In general, the BOP's Administrative Remedy Program is a multi-tier process that is available to inmates confined in institutions operated by the BOP for "review of an issue which relates to any aspect of their confinement." 28 C.F.R. §§ 542.10-542.19. The inmate first must attempt to informally resolve his issue with the institutional staff. 28 C.F.R. § 542.13(a). If informal resolution fails or is waived, the inmate then may submit a formal Administrative Remedy Request on the appropriate BP-9 form within twenty calendar days following the date on which the basis for the request occurred. 28 C.F.R. § 542.14(a). If the inmate is not satisfied with the warden's response to his Administrative Remedy Request, he may Submit an appeal on the BP-10 form to the appropriate regional Director within twenty calendar days of the date the warden signed the response. 28 C.F.R. § 542.15(a). If dissatisfied with the Regional Director's response, a Central Office Appeal may then be filed with the BOP's Office of General Counsel. 28 C.F.R. § 542.15(a). This is the inmate's final available administrative appeal.

         In the matter sub judice, Adjei admits that he did not exhaust his administrative remedies, arguing that he "will have completed RDAP before the appellate process is complete." (Doc. 1 at 8).

         In Suarez-Sanchez v. Lane, No. 4:18-CV-1431, 2019 WL 1645231, slip op at *1, (M.D. Pa. Mar 5, 2019) (Rep. & Recom.), the petitioner was dissatisfied with the BOP's decision that, due to a previous conviction of a violent offense, he was ineligible for a sentence reduction after he completed RDAP. Just as in the instant case, the petitioner failed to properly exhaust his administrative remedies claiming it to be a waste of time. Id. at *2. "Courts in the Middle District of Pennsylvania have consistently held that 'exhaustion of administrative remedies is not rendered futile simply because a prisoner anticipates he will be unsuccessful in his administrative appeals...'" Id. at *3 (citing Ross v. Martinez, No. 4:09-CV-1770, 2009 WL 4573686, slip op at *3 (M.D. Pa. Dec 1, 2009) (quoting Malvestuto v. Martinez, No. 1:09-CV-1339, 2009 WL 2876883, slip op at *3 (M.D. Pa. Sept 1, 2009) (copies attached).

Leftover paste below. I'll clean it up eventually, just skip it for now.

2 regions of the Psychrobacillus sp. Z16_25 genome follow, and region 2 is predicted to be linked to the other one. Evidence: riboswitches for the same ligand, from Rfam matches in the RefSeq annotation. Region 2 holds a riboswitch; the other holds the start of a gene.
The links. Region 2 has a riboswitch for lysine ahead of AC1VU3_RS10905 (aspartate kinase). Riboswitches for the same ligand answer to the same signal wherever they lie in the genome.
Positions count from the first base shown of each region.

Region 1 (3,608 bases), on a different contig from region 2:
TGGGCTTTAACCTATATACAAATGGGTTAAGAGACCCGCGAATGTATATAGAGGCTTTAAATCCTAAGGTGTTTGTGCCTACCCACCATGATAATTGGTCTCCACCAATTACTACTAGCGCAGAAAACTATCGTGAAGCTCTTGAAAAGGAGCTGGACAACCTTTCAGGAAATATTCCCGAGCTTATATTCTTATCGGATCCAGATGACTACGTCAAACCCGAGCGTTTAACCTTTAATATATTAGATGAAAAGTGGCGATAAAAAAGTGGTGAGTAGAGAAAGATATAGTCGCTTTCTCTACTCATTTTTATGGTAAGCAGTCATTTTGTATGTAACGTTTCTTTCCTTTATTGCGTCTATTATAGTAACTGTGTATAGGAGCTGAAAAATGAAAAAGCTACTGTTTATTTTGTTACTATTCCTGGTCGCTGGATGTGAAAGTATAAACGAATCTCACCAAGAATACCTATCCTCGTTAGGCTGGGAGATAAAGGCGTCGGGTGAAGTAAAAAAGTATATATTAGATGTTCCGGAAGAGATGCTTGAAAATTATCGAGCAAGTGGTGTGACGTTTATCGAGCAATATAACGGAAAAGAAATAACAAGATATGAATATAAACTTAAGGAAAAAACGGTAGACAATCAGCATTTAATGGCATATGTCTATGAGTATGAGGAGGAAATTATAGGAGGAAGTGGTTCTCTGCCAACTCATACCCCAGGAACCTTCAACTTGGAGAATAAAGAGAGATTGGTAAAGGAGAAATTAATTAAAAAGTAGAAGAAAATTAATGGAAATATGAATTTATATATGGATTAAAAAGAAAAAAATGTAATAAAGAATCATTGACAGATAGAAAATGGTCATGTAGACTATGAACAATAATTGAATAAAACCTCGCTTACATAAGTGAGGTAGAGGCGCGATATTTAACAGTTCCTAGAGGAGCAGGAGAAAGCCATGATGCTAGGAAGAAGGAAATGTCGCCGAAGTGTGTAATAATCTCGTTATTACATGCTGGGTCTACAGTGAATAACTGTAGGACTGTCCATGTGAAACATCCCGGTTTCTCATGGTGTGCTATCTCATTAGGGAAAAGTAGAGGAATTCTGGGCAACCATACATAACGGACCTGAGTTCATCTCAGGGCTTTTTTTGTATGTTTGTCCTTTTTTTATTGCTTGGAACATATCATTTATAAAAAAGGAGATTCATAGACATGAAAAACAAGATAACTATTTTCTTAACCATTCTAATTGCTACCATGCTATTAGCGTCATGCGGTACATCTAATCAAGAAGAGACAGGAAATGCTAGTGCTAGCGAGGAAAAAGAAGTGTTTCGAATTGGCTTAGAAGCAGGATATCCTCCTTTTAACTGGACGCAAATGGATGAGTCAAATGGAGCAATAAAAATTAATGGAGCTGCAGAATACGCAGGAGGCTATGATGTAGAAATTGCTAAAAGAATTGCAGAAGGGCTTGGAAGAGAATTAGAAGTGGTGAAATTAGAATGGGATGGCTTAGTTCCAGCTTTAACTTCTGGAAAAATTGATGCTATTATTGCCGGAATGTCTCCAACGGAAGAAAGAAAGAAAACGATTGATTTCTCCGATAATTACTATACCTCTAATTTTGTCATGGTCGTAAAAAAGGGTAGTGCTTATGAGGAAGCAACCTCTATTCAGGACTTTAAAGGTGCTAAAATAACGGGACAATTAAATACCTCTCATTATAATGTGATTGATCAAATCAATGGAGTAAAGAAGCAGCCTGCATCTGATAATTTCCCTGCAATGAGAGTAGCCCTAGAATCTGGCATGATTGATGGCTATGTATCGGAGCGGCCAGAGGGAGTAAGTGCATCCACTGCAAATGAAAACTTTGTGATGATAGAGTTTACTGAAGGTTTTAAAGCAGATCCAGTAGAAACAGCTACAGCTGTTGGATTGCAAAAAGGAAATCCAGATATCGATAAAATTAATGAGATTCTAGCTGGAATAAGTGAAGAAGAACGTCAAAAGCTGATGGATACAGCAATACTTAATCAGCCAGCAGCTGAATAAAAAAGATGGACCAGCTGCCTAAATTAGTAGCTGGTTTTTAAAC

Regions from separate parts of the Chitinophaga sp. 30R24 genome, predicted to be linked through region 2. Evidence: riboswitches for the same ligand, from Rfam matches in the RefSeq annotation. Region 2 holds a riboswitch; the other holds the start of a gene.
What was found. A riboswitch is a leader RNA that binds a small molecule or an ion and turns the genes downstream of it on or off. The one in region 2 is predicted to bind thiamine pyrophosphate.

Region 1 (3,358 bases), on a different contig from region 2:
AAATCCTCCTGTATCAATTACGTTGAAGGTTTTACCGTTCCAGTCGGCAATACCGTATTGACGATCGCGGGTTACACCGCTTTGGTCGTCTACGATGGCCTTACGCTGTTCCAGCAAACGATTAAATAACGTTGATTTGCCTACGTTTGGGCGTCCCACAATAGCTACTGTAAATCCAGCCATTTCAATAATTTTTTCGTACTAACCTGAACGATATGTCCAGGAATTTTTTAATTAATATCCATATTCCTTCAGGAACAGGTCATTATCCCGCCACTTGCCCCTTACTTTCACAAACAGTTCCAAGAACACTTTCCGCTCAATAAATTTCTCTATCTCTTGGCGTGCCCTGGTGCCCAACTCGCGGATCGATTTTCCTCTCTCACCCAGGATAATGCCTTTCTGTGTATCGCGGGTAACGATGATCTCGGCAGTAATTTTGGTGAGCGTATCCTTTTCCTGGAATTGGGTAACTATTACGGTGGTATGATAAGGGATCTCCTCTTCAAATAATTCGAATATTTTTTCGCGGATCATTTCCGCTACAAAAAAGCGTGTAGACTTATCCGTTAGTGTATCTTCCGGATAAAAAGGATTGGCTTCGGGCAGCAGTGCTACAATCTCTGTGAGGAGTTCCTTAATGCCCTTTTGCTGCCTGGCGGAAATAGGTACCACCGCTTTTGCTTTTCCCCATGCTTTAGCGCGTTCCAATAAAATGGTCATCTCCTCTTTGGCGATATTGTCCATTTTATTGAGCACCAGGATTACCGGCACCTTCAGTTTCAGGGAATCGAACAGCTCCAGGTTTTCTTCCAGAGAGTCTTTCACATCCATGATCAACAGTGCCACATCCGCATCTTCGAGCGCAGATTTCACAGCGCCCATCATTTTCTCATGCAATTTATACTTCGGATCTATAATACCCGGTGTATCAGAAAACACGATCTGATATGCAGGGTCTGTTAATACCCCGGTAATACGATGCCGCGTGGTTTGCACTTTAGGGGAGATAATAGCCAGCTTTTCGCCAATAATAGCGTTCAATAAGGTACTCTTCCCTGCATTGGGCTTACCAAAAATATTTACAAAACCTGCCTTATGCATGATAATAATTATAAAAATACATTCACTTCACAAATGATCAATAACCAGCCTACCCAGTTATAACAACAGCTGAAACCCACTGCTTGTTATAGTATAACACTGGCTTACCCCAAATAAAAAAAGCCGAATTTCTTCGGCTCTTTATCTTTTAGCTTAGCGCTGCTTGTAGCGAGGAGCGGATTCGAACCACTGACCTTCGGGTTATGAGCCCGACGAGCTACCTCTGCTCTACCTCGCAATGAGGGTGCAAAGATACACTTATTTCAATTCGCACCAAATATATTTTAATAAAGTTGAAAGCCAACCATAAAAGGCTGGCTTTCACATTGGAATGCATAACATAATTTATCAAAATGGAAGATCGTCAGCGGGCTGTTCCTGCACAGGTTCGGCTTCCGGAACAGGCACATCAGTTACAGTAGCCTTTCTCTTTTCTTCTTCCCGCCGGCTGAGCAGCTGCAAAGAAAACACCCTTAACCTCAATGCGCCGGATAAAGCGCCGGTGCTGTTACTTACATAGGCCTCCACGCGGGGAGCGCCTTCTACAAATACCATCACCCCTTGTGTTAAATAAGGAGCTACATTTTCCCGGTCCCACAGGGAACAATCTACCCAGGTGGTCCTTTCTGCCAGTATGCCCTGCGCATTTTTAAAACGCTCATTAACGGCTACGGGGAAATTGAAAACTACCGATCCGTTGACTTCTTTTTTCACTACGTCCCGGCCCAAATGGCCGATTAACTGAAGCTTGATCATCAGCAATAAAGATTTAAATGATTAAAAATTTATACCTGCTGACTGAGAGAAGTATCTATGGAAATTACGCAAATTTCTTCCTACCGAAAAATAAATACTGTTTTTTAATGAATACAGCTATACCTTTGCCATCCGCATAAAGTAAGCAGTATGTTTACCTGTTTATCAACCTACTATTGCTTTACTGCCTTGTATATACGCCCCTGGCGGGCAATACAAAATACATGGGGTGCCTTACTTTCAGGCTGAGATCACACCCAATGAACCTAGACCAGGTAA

Magistrate Judge Carlson stated:

Simply put, with respect to his complaints in this petition, the petitioner is an inmate who has failed to fully exhaust his remedies and now fails to provide cause and prejudice that could excuse this earlier procedural default. ...